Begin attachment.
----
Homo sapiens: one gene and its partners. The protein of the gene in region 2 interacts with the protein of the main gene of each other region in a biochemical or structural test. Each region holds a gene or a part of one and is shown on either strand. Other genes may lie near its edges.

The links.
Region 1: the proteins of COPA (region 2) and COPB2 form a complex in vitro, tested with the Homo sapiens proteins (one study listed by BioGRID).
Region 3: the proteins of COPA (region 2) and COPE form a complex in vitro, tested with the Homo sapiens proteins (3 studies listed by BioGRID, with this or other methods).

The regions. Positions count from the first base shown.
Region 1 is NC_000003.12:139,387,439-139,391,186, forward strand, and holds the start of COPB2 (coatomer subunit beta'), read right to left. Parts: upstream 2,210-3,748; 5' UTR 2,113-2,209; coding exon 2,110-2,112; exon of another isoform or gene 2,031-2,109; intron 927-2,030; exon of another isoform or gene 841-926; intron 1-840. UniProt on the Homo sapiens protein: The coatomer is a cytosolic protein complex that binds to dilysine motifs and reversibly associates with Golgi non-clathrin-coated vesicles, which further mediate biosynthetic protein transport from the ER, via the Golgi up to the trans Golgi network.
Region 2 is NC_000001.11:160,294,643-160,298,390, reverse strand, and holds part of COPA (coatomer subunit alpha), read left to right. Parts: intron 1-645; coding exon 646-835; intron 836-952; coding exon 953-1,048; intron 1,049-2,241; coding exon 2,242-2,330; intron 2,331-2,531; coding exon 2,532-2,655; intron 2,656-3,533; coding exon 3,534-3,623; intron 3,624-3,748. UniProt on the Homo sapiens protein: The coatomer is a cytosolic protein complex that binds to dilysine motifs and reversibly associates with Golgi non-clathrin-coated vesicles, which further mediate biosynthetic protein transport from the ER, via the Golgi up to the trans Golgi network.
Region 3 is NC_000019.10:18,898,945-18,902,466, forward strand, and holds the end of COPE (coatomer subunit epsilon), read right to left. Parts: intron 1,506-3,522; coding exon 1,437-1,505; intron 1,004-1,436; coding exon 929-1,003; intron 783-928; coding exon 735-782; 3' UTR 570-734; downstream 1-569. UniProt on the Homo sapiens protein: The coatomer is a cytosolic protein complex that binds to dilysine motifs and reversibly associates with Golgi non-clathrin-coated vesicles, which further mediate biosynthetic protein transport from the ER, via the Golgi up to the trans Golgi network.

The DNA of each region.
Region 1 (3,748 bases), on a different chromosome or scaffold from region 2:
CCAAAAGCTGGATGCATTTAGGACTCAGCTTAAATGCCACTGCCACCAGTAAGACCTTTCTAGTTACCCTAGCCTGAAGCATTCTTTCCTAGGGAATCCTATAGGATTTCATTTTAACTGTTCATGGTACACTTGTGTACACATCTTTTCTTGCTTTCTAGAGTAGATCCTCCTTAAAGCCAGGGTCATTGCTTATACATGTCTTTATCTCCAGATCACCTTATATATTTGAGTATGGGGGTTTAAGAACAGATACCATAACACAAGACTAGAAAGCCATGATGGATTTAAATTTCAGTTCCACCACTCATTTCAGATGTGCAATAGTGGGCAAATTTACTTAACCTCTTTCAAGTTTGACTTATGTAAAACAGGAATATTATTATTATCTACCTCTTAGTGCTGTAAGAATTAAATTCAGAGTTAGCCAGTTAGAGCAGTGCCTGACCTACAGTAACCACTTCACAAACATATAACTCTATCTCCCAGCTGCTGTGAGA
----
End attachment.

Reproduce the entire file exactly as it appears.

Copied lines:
Homo sapiens: one gene and its partners. The protein of the gene in region 2 interacts with the protein of the main gene of each other region in a biochemical or structural test. Each region holds a gene or a part of one and is shown on either strand. Other genes may lie near its edges.

The links.
Region 1: the proteins of COPA (region 2) and COPB2 form a complex in vitro, tested with the Homo sapiens proteins (one study listed by BioGRID).
Region 3: the proteins of COPA (region 2) and COPE form a complex in vitro, tested with the Homo sapiens proteins (3 studies listed by BioGRID, with this or other methods).

The regions. Positions count from the first base shown.
Region 1 is NC_000003.12:139,387,439-139,391,186, forward strand, and holds the start of COPB2 (coatomer subunit beta'), read right to left. Parts: upstream 2,210-3,748; 5' UTR 2,113-2,209; coding exon 2,110-2,112; exon of another isoform or gene 2,031-2,109; intron 927-2,030; exon of another isoform or gene 841-926; intron 1-840. UniProt on the Homo sapiens protein: The coatomer is a cytosolic protein complex that binds to dilysine motifs and reversibly associates with Golgi non-clathrin-coated vesicles, which further mediate biosynthetic protein transport from the ER, via the Golgi up to the trans Golgi network.
Region 2 is NC_000001.11:160,294,643-160,298,390, reverse strand, and holds part of COPA (coatomer subunit alpha), read left to right. Parts: intron 1-645; coding exon 646-835; intron 836-952; coding exon 953-1,048; intron 1,049-2,241; coding exon 2,242-2,330; intron 2,331-2,531; coding exon 2,532-2,655; intron 2,656-3,533; coding exon 3,534-3,623; intron 3,624-3,748. UniProt on the Homo sapiens protein: The coatomer is a cytosolic protein complex that binds to dilysine motifs and reversibly associates with Golgi non-clathrin-coated vesicles, which further mediate biosynthetic protein transport from the ER, via the Golgi up to the trans Golgi network.
Region 3 is NC_000019.10:18,898,945-18,902,466, forward strand, and holds the end of COPE (coatomer subunit epsilon), read right to left. Parts: intron 1,506-3,522; coding exon 1,437-1,505; intron 1,004-1,436; coding exon 929-1,003; intron 783-928; coding exon 735-782; 3' UTR 570-734; downstream 1-569. UniProt on the Homo sapiens protein: The coatomer is a cytosolic protein complex that binds to dilysine motifs and reversibly associates with Golgi non-clathrin-coated vesicles, which further mediate biosynthetic protein transport from the ER, via the Golgi up to the trans Golgi network.

The DNA of each region.
Region 1 (3,748 bases), on a different chromosome or scaffold from region 2:
CCAAAAGCTGGATGCATTTAGGACTCAGCTTAAATGCCACTGCCACCAGTAAGACCTTTCTAGTTACCCTAGCCTGAAGCATTCTTTCCTAGGGAATCCTATAGGATTTCATTTTAACTGTTCATGGTACACTTGTGTACACATCTTTTCTTGCTTTCTAGAGTAGATCCTCCTTAAAGCCAGGGTCATTGCTTATACATGTCTTTATCTCCAGATCACCTTATATATTTGAGTATGGGGGTTTAAGAACAGATACCATAACACAAGACTAGAAAGCCATGATGGATTTAAATTTCAGTTCCACCACTCATTTCAGATGTGCAATAGTGGGCAAATTTACTTAACCTCTTTCAAGTTTGACTTATGTAAAACAGGAATATTATTATTATCTACCTCTTAGTGCTGTAAGAATTAAATTCAGAGTTAGCCAGTTAGAGCAGTGCCTGACCTACAGTAACCACTTCACAAACATATAACTCTATCTCCCAGCTGCTGTGAGA